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BEND, OR -- Central Oregon's wildland fire season got underway in earnest, this week, with three incidents caused by recent storms. The Cottonwood Fire near Dayville was contained to 50 acres, and two 20-acre fires were suppressed near the Painted Hills and the John Day River. Other fires were held at two acres or less. 


Kassidy Kern, with the Deschutes National Forest, says the local fire hazard level was raised to 'High,' meaning conditions are dry and fuels can easily ignite. And a lightning-caused fire can flare up, days after a strike, "That lightning can hold over and smoke and smolder, and keep itself going. We are going to see higher temperatures in the coming seven to 10 days, and that will give those lightning holdovers a chance to maybe start cooking a little bit. So, we're going to be really vigilant in this next couple of weeks." She says some of those areas to be monitored are in the Sisters High country and near Prineville.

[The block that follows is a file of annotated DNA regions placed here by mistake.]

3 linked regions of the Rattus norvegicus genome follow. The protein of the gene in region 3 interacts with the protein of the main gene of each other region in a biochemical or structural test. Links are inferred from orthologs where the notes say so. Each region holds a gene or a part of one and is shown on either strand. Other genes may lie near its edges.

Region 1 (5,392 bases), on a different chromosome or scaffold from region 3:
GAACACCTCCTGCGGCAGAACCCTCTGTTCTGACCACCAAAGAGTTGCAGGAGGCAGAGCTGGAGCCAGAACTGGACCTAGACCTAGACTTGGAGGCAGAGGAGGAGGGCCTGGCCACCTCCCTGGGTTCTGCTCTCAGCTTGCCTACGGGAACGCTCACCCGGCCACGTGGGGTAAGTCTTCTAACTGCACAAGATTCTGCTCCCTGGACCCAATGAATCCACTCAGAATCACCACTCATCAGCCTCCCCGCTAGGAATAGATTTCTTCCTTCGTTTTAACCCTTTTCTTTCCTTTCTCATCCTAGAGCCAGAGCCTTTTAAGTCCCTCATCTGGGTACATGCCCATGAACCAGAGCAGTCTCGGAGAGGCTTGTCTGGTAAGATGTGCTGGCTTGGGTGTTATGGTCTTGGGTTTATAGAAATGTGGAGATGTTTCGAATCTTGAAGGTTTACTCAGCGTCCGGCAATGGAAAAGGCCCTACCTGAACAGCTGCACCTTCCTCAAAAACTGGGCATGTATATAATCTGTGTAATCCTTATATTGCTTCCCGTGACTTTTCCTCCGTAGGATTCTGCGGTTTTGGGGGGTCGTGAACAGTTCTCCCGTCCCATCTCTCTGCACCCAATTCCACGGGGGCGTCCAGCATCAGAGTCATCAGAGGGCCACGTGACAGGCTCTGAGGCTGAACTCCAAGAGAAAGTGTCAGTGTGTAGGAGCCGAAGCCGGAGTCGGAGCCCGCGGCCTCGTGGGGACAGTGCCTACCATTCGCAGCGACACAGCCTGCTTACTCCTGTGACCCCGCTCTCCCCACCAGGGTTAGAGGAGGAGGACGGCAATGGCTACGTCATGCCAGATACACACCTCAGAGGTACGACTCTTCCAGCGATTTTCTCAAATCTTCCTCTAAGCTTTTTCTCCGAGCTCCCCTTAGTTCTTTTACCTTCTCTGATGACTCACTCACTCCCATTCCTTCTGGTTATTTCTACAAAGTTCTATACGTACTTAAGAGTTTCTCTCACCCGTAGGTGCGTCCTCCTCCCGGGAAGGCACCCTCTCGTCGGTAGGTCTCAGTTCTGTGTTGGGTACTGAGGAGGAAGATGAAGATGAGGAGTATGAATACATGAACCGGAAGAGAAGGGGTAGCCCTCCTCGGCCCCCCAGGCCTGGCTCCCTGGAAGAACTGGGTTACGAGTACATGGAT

And, Kern tells KBND News, that vigilance and care should also extend to visitors to the forest, "We're coming up on a big holiday here where all of us are enjoying our public lands and maybe getting out. Just be ever mindful and diligent about your ignition sources. We're getting into that place where, with the high fire danger, we would anticipate more ignitions."

She also reminds everyone that even the possession of fireworks on public lands is illegal.


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